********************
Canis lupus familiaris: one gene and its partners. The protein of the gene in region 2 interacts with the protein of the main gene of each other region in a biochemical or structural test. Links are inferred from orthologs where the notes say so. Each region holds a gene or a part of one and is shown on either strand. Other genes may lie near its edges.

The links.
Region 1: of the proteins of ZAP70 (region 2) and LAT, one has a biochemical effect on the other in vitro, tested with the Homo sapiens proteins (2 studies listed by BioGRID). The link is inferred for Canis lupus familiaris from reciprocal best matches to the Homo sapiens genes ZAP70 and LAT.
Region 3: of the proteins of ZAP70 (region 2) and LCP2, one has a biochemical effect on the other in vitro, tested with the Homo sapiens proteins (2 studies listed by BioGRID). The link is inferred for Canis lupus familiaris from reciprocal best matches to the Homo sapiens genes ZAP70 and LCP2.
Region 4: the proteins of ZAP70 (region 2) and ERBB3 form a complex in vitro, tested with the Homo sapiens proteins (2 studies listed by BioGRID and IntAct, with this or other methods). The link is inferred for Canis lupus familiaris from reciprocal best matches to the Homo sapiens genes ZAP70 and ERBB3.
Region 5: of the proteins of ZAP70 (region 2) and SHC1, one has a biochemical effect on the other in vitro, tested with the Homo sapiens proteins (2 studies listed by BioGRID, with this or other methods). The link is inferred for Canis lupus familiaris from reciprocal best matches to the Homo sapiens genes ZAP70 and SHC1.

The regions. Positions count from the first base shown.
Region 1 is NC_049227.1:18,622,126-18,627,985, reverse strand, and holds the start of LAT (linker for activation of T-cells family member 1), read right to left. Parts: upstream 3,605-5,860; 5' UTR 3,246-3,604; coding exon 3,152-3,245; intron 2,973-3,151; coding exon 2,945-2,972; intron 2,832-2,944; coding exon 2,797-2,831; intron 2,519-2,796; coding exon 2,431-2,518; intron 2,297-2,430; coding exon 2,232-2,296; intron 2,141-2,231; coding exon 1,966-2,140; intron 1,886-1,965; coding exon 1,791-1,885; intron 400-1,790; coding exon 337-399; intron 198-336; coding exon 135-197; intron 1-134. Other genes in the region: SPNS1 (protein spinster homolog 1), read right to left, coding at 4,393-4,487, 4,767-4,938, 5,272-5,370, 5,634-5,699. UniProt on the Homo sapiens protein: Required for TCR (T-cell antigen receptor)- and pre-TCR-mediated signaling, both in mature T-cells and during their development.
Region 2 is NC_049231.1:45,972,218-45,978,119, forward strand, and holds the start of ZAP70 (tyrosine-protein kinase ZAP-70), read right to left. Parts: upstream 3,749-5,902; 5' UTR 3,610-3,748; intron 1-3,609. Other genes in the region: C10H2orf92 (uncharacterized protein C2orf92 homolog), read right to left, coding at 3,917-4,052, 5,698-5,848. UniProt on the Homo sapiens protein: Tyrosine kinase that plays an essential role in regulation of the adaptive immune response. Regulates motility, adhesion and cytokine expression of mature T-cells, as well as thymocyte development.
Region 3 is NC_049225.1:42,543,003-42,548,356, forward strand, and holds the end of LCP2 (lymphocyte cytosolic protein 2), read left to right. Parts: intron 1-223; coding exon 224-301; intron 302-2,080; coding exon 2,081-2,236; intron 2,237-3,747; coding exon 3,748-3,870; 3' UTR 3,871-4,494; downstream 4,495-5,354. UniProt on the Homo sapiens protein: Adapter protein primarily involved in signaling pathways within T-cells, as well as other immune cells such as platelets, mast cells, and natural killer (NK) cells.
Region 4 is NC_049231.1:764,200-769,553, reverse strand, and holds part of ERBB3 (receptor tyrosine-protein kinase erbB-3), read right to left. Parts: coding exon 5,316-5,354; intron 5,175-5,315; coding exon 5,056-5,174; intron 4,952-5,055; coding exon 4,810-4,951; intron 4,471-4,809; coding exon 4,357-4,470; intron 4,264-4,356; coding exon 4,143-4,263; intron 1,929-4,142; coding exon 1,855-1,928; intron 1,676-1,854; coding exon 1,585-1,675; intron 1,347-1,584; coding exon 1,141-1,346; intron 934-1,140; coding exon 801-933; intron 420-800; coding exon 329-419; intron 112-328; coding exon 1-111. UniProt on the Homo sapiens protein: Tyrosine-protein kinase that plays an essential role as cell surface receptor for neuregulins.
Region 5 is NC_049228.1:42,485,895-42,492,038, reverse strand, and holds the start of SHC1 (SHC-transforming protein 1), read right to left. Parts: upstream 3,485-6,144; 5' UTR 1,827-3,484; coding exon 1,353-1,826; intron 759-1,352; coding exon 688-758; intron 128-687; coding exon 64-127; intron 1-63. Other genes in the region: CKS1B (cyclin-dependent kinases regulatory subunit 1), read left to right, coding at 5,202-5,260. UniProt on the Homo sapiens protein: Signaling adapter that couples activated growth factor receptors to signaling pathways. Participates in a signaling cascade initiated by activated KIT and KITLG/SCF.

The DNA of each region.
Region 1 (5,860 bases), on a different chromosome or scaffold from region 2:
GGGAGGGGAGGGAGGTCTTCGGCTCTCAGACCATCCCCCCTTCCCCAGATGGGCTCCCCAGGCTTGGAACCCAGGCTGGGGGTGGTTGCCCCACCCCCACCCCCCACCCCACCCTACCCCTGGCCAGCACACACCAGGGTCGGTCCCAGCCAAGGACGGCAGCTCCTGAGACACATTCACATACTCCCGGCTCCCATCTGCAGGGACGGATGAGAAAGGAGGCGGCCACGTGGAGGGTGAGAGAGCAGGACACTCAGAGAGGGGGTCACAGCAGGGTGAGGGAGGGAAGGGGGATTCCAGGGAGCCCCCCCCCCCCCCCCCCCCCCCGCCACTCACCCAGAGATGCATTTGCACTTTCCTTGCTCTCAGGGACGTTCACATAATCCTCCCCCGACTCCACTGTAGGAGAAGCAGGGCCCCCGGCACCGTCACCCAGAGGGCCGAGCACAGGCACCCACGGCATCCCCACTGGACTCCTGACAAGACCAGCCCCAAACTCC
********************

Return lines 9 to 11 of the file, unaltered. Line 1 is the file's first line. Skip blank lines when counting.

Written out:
Region 2 is NC_049231.1:45,972,218-45,978,119, forward strand, and holds the start of ZAP70 (tyrosine-protein kinase ZAP-70), read right to left. Parts: upstream 3,749-5,902; 5' UTR 3,610-3,748; intron 1-3,609. Other genes in the region: C10H2orf92 (uncharacterized protein C2orf92 homolog), read right to left, coding at 3,917-4,052, 5,698-5,848. UniProt on the Homo sapiens protein: Tyrosine kinase that plays an essential role in regulation of the adaptive immune response. Regulates motility, adhesion and cytokine expression of mature T-cells, as well as thymocyte development.
Region 3 is NC_049225.1:42,543,003-42,548,356, forward strand, and holds the end of LCP2 (lymphocyte cytosolic protein 2), read left to right. Parts: intron 1-223; coding exon 224-301; intron 302-2,080; coding exon 2,081-2,236; intron 2,237-3,747; coding exon 3,748-3,870; 3' UTR 3,871-4,494; downstream 4,495-5,354. UniProt on the Homo sapiens protein: Adapter protein primarily involved in signaling pathways within T-cells, as well as other immune cells such as platelets, mast cells, and natural killer (NK) cells.
Region 4 is NC_049231.1:764,200-769,553, reverse strand, and holds part of ERBB3 (receptor tyrosine-protein kinase erbB-3), read right to left. Parts: coding exon 5,316-5,354; intron 5,175-5,315; coding exon 5,056-5,174; intron 4,952-5,055; coding exon 4,810-4,951; intron 4,471-4,809; coding exon 4,357-4,470; intron 4,264-4,356; coding exon 4,143-4,263; intron 1,929-4,142; coding exon 1,855-1,928; intron 1,676-1,854; coding exon 1,585-1,675; intron 1,347-1,584; coding exon 1,141-1,346; intron 934-1,140; coding exon 801-933; intron 420-800; coding exon 329-419; intron 112-328; coding exon 1-111. UniProt on the Homo sapiens protein: Tyrosine-protein kinase that plays an essential role as cell surface receptor for neuregulins.